Variety is the spice of life my friends. I would welcome such a ship in Eras. I bring you these awesome pictures for education and your consideration. I love vanilla. But I love Vanilla and Chocolate even more. What’s that? You say that Baskin Robbins has 84 flavors! Damn – I’m goin man – as long as no one messes everything up and mixes all the flavors up into ice cream slurry!  MK





Edited by Thonys
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The thing about Dutch merchies from the era was that they were always available to the navy as auxiliary war vessels and often fought in the line with the purpose built warships.  You can see how heavily gunned she is and she can be easily mistaken for a SOL.  About the only difference would be strength of hull.  I wouldn't want to tackle this "Trader" with a Frigate!

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This is a Dutch East Indiaman used by the VOC as well as the GWC, it is a general model as to how these ships were constructed and it is supposedly drawn by Matthieu Casto. It is NOT the exact ship Thonys has depicted above however I believe it can be used as a general blueprint. A little bit of history on the Dutch East Indiaman:

The Dutch East Indiaman was a trading vessel used by the VOC (Verenigde Oost-Indische Compagnie) and later the GWC (Geoctrooieerde West-Indische Compagnie), they were primarily used to ship cargo however when needed the companies (Who had a monopoly on military use throughout the east and west indies) could use them as SoLs as they were fitted with 50 - 54 Guns (Lower deck 24Pdr or 18Pdr , Middle deck 12Pdr and top deck Long 9s (9Pdr)) These ships are also the ships which were eventually associated with The Flying Dutchman as these ships match the armament of such a ship. (Although it is argued that it could have been an older model of the East Indiaman where they still had a high fore and aft castle). These ships were designed to transport precious cargo and would often sail in groups of 2 to 3 and due to their SoL like armament would have been able to defend themselves quite well.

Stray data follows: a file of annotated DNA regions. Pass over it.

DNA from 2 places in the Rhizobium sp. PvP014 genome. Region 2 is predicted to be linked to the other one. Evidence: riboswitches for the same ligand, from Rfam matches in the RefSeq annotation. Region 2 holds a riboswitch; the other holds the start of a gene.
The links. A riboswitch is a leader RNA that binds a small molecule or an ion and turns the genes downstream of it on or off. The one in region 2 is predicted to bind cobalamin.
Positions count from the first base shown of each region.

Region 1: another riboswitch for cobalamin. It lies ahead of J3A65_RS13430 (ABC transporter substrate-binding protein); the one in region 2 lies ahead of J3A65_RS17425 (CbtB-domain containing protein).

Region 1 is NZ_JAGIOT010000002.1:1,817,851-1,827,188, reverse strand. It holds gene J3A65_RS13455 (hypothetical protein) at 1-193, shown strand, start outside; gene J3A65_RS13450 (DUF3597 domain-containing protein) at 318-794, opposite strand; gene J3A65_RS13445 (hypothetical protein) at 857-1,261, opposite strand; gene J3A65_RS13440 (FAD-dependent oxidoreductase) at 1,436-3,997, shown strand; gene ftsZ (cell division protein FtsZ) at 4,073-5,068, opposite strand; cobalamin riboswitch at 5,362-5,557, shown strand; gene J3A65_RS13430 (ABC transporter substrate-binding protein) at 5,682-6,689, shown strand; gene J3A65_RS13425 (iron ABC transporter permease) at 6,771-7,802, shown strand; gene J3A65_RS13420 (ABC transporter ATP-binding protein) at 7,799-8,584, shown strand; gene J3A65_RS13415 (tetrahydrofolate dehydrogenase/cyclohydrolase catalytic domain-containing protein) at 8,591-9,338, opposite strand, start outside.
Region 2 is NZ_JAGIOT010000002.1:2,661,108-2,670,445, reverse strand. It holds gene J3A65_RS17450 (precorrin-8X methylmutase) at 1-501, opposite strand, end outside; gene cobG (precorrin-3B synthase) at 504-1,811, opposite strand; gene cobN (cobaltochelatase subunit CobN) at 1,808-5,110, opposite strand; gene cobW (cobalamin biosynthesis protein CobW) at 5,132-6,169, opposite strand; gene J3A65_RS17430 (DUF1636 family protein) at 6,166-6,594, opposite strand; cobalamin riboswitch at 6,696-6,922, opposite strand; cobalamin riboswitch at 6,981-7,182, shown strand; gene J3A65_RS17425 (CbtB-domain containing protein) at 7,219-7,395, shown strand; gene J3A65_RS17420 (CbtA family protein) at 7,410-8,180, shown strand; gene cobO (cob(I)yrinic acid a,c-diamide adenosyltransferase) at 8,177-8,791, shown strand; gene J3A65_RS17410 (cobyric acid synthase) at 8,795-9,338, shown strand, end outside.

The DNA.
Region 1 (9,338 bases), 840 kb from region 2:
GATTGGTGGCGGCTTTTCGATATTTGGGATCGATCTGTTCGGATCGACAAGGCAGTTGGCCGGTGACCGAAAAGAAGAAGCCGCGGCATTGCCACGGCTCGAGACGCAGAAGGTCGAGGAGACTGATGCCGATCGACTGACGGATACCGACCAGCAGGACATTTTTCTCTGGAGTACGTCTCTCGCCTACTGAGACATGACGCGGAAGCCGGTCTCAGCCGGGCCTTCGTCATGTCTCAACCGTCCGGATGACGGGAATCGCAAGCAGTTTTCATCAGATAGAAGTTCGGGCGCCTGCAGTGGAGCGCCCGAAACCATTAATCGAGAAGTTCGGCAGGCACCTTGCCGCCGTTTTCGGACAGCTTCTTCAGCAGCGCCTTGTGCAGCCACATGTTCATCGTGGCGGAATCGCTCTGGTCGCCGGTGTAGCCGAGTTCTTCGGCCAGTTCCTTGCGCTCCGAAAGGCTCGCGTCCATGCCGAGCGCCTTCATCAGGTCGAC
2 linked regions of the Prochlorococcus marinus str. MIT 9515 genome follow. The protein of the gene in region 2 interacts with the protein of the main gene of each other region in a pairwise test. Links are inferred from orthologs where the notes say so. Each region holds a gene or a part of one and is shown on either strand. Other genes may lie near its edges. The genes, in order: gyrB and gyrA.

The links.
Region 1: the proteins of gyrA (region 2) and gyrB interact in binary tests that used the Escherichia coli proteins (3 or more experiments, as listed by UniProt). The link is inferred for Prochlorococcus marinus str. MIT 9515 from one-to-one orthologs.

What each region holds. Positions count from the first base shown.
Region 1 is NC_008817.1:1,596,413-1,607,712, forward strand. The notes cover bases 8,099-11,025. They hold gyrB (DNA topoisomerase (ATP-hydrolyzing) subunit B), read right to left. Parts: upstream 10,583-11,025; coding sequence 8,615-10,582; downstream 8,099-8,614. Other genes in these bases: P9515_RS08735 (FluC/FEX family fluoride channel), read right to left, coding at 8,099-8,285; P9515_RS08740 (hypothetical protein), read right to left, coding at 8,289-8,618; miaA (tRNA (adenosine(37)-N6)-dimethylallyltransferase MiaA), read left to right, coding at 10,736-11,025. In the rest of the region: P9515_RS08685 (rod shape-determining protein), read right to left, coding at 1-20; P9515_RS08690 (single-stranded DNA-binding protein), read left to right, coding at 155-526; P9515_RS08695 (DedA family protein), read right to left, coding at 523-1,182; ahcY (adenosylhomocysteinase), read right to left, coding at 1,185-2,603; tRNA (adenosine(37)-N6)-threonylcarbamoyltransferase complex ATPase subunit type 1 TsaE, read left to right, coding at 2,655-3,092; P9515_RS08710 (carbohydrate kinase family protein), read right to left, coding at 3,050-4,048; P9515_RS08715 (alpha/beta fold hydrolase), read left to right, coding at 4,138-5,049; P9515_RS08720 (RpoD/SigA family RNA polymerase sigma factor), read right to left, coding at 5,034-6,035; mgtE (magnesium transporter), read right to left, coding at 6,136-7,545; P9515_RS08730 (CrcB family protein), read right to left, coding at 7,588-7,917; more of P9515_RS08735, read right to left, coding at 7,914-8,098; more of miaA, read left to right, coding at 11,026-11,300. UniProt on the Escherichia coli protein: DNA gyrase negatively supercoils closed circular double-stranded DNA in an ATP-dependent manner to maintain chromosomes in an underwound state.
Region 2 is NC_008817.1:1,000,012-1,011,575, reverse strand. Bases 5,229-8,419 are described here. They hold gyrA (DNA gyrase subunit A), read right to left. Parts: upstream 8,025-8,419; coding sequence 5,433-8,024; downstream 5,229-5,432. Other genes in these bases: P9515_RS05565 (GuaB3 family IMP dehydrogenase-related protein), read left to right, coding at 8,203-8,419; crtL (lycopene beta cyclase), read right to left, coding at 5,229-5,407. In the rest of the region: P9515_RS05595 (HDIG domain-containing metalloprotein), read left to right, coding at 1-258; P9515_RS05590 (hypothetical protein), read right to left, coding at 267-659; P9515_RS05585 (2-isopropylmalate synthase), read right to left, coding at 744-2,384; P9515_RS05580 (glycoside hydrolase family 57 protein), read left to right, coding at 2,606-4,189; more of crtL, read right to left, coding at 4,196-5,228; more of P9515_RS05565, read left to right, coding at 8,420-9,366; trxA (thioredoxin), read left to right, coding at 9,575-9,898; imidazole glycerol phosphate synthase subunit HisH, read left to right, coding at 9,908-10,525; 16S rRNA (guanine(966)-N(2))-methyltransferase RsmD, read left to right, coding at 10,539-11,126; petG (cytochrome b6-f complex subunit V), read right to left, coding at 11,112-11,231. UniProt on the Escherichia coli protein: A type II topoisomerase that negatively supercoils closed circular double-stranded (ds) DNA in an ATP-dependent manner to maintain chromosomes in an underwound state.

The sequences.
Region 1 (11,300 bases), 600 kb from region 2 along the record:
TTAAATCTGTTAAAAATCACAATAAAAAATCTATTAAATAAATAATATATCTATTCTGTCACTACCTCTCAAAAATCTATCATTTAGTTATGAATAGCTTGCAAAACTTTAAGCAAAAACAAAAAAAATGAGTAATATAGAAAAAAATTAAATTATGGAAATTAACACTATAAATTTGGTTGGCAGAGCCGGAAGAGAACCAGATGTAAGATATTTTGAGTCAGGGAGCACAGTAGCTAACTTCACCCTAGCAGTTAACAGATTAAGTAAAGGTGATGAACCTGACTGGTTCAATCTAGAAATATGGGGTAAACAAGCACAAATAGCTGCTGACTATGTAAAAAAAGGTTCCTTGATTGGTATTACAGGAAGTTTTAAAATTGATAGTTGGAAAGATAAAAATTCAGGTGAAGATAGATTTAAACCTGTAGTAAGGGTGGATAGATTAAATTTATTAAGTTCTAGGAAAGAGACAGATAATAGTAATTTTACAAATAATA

Note on the crew on such a ship: Exact crew numbers often vary between 350 and 500 where 400 to 450 are the most common numbers (Not counting the contingent of marines that was common to be carried (Around 50 marines).

Edited by Abraham van Riebeeck
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  • 3 weeks later...
On 7/6/2018 at 1:24 PM, Abraham van Riebeeck said:

Note on the crew on such a ship: Exact crew numbers often vary between 350 and 500 where 400 to 450 are the most common numbers (Not counting the contingent of marines that was common to be carried (Around 50 marines).

Im curious to your statement that a regular contingent of crew could go up to 500 men, excluding marines.

Which period are you referring to?

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On ‎7‎/‎23‎/‎2018 at 7:00 PM, SteelSandwich said:

Im curious to your statement that a regular contingent of crew could go up to 500 men, excluding marines.

Which period are you referring to? 

As I did state the crew numbers vary from  350 - 500 but most common were 400 and 450 (This would be the amount of crew that was necessary te be carried during war time to man the cannons and maintain an effective crew that could defend the cargo). Regarding the time period this would be during the Franco-Dutch War and Third Anglo-Dutch War (1672–1702) as the first designs for these Indiaman came around 1650 if I'm correct

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18 hours ago, CaptainSparckles said:

It's like Wappen.

yes,  it is the (sort of) old school chapman build.(1723)

the main difference is,  this is a freighter.[with guns]


here is some info about the wapen of  hamburg


the armament of the zevene i  could not find,  but the Admiralty ordered that all trader should have 24 dutch pounders as normal gun type


the Wappen von  Hamburg is 54 guns 

this trader  is 74 guns

Edited by Thonys
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2 hours ago, Thonys said:

yes,  it is the (sort of) old school chapman build.(1723)


Uhm, what?

Af Chapman (the guy in the retro hoodie in my profile pic, btw) was 2 years old in 1723.

And he built 3 or 4 Indiamen, the first one in the 1760s, the last one in 1803.

Edited by Malachi
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  • 4 months later...
On 1/14/2019 at 10:52 PM, Intrepido said:

I disagree.

I feel much more interesting from every point of view the ships known as Manila's Galleon (while they werent galleons btw).




It is really nice aswell. Perfect symmetry and proportion and gunned ships.